By William Davison, November 09, 2014
South Sudan’s government and rebel forces have agreed to a step-by-step implementation of a truce accord reached in January after East African nations warned they would send troops in to prevent further violence.
The detailed timetable commits the parties to specific measures including withdrawing from flash-point areas, reporting troop positions, and allowing truce-monitoring and aid agencies to operate freely, according to a statement e-mailed by the Intergovernmental Authority on Development.
“It’s a landmark in the process of implementation of the agreement and commitments pledged” by President Salva Kiir and former vice president and rebel leader Riek Machar, the authority’s chief regional envoy Seyoum Mesfin said in an interview today in Addis Ababa, Ethiopia’s capital. “I’m genuinely convinced that they will honor this commitment this time because the consequences are so big and they cannot afford to violate the cessation of hostilities agreement.”
The seven IGAD nations agreed to send additional troops into South Sudan to protect civilians if agreements are violated again, the authority said yesterday after giving the parties 15 days to finalize a power-sharing accord. Asset freezes, travel bans and an arms embargo could be imposed by the region, it said. More than 10,000 United Nations peace-keepers, including an IGAD contingent deployed earlier this year, are in South Sudan to protect civilians.
Conflict erupted in December in the oil-producing country when a power struggle within the ruling party turned violent. After Kiir arrested rivals for allegedly plotting a coup and ethnic Nuer accused soldiers loyal to the president of targeting them, commanders rebelled in three states. Machar, Kiir’s former deputy and a Nuer, fled the capital Juba and became head of rebel forces. Thousands have died and 2 million driven from their homes, according to the United Nations.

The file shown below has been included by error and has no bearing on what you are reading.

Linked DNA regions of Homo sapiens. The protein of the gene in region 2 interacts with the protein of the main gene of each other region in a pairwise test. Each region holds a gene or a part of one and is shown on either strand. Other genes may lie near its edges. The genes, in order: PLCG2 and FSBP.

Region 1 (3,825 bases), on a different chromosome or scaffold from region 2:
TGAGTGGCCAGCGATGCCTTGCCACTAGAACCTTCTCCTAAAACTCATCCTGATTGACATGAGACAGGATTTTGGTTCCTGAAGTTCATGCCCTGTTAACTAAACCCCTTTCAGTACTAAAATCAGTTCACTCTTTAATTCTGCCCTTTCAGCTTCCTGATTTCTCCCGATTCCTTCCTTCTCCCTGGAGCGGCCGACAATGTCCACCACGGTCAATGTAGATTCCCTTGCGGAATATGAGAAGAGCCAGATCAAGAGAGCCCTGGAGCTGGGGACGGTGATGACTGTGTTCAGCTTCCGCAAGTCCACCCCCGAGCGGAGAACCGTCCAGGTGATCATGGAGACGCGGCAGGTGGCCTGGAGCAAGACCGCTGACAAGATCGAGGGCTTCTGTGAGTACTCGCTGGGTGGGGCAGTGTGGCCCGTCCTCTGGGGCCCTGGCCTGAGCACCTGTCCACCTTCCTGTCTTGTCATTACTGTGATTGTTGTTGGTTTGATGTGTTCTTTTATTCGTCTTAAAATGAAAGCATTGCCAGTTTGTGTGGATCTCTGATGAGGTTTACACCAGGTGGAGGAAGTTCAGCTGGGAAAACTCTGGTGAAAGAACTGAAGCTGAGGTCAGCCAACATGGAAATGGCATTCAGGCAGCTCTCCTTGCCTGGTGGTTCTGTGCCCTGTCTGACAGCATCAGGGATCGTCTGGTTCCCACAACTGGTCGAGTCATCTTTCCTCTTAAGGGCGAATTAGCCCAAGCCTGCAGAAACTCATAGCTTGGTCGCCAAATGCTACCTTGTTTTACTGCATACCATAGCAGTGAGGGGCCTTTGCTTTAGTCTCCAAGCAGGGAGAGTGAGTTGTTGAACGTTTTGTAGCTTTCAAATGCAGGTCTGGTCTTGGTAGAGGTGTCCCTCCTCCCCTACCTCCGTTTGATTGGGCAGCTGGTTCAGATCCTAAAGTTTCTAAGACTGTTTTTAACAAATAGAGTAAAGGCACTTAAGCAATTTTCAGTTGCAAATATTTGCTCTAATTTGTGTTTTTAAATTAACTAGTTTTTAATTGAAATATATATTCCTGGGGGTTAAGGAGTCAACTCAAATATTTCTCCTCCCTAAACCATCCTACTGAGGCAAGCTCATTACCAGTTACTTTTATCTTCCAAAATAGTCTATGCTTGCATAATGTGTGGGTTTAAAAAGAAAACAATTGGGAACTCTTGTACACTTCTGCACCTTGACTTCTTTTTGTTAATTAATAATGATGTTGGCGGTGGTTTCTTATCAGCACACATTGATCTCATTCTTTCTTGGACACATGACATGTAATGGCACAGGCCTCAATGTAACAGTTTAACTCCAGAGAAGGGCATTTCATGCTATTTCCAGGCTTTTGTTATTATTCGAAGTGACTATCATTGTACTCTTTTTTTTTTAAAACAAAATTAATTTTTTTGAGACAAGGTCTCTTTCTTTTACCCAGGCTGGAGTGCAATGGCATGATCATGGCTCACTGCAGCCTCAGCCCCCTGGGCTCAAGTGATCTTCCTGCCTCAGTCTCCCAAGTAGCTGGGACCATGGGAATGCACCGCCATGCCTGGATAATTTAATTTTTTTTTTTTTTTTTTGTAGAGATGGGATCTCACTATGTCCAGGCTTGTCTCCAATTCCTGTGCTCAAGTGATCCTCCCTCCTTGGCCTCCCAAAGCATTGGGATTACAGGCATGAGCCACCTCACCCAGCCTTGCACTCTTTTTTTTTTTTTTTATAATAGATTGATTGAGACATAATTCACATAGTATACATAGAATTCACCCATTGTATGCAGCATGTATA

The rebels said two of their positions in Unity state were attacked yesterday, a claim that was rejected by the government. Both sides have broken the peace deal since August 22, IGAD said in a statement handed to reporters today. The government has attacked rebels in Pigi County in Jonglei state and Malakal and Panyikang counties in Upper Nile state this month, it said.
All recent violations were initiated by insurgents, the government’s chief negotiator, Nhial Deng Nhial, said in an interview today. Today’s signing makes the January truce effective, Information Minister Michael Makuei Lueth, a leading member of the government delegation, said. “By signing now, I’m sure the parties will move forward,” he said in an interview in Addis Ababa today.
Rebels will respond positively if the government follows through on the deal, Lul Ruai Koang, a rebel army spokesman, said today. “Our response is going to be determined by the other party,” he said by phone from Addis Ababa. “Once they demonstrate they can be trusted, we’re going to replicate exactly what they’re doing.”